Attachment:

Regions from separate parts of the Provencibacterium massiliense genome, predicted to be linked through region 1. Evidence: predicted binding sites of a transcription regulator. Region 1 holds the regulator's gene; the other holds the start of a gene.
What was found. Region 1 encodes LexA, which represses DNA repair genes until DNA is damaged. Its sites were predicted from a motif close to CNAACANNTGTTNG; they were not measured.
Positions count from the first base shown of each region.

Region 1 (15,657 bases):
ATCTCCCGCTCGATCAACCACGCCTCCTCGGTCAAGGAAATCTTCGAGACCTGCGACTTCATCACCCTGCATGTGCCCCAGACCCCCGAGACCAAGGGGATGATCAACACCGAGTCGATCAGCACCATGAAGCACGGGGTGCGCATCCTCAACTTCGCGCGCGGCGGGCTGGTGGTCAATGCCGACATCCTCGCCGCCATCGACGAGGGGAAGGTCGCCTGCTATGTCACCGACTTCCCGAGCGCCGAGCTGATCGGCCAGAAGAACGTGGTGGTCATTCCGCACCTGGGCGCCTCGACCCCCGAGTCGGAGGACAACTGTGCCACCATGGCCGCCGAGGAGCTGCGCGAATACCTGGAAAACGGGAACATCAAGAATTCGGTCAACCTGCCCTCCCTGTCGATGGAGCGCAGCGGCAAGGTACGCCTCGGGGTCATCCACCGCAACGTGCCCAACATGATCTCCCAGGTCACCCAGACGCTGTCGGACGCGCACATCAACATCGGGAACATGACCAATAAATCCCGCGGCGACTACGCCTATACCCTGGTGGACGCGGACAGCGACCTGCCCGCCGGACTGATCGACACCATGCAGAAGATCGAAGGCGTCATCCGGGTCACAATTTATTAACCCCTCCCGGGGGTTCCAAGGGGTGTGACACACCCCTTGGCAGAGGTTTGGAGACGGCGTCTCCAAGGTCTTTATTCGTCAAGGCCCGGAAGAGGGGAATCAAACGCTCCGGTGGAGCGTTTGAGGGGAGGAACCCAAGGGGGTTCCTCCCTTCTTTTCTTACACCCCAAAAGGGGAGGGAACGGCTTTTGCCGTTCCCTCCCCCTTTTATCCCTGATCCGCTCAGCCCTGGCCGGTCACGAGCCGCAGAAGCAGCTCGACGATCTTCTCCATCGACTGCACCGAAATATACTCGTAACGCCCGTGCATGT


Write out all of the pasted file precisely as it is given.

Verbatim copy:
Regions from separate parts of the Provencibacterium massiliense genome, predicted to be linked through region 1. Evidence: predicted binding sites of a transcription regulator. Region 1 holds the regulator's gene; the other holds the start of a gene.
What was found. Region 1 encodes LexA, which represses DNA repair genes until DNA is damaged. Its sites were predicted from a motif close to CNAACANNTGTTNG; they were not measured.
Positions count from the first base shown of each region.

Region 1 (15,657 bases):
ATCTCCCGCTCGATCAACCACGCCTCCTCGGTCAAGGAAATCTTCGAGACCTGCGACTTCATCACCCTGCATGTGCCCCAGACCCCCGAGACCAAGGGGATGATCAACACCGAGTCGATCAGCACCATGAAGCACGGGGTGCGCATCCTCAACTTCGCGCGCGGCGGGCTGGTGGTCAATGCCGACATCCTCGCCGCCATCGACGAGGGGAAGGTCGCCTGCTATGTCACCGACTTCCCGAGCGCCGAGCTGATCGGCCAGAAGAACGTGGTGGTCATTCCGCACCTGGGCGCCTCGACCCCCGAGTCGGAGGACAACTGTGCCACCATGGCCGCCGAGGAGCTGCGCGAATACCTGGAAAACGGGAACATCAAGAATTCGGTCAACCTGCCCTCCCTGTCGATGGAGCGCAGCGGCAAGGTACGCCTCGGGGTCATCCACCGCAACGTGCCCAACATGATCTCCCAGGTCACCCAGACGCTGTCGGACGCGCACATCAACATCGGGAACATGACCAATAAATCCCGCGGCGACTACGCCTATACCCTGGTGGACGCGGACAGCGACCTGCCCGCCGGACTGATCGACACCATGCAGAAGATCGAAGGCGTCATCCGGGTCACAATTTATTAACCCCTCCCGGGGGTTCCAAGGGGTGTGACACACCCCTTGGCAGAGGTTTGGAGACGGCGTCTCCAAGGTCTTTATTCGTCAAGGCCCGGAAGAGGGGAATCAAACGCTCCGGTGGAGCGTTTGAGGGGAGGAACCCAAGGGGGTTCCTCCCTTCTTTTCTTACACCCCAAAAGGGGAGGGAACGGCTTTTGCCGTTCCCTCCCCCTTTTATCCCTGATCCGCTCAGCCCTGGCCGGTCACGAGCCGCAGAAGCAGCTCGACGATCTTCTCCATCGACTGCACCGAAATATACTCGTAACGCCCGTGCATGT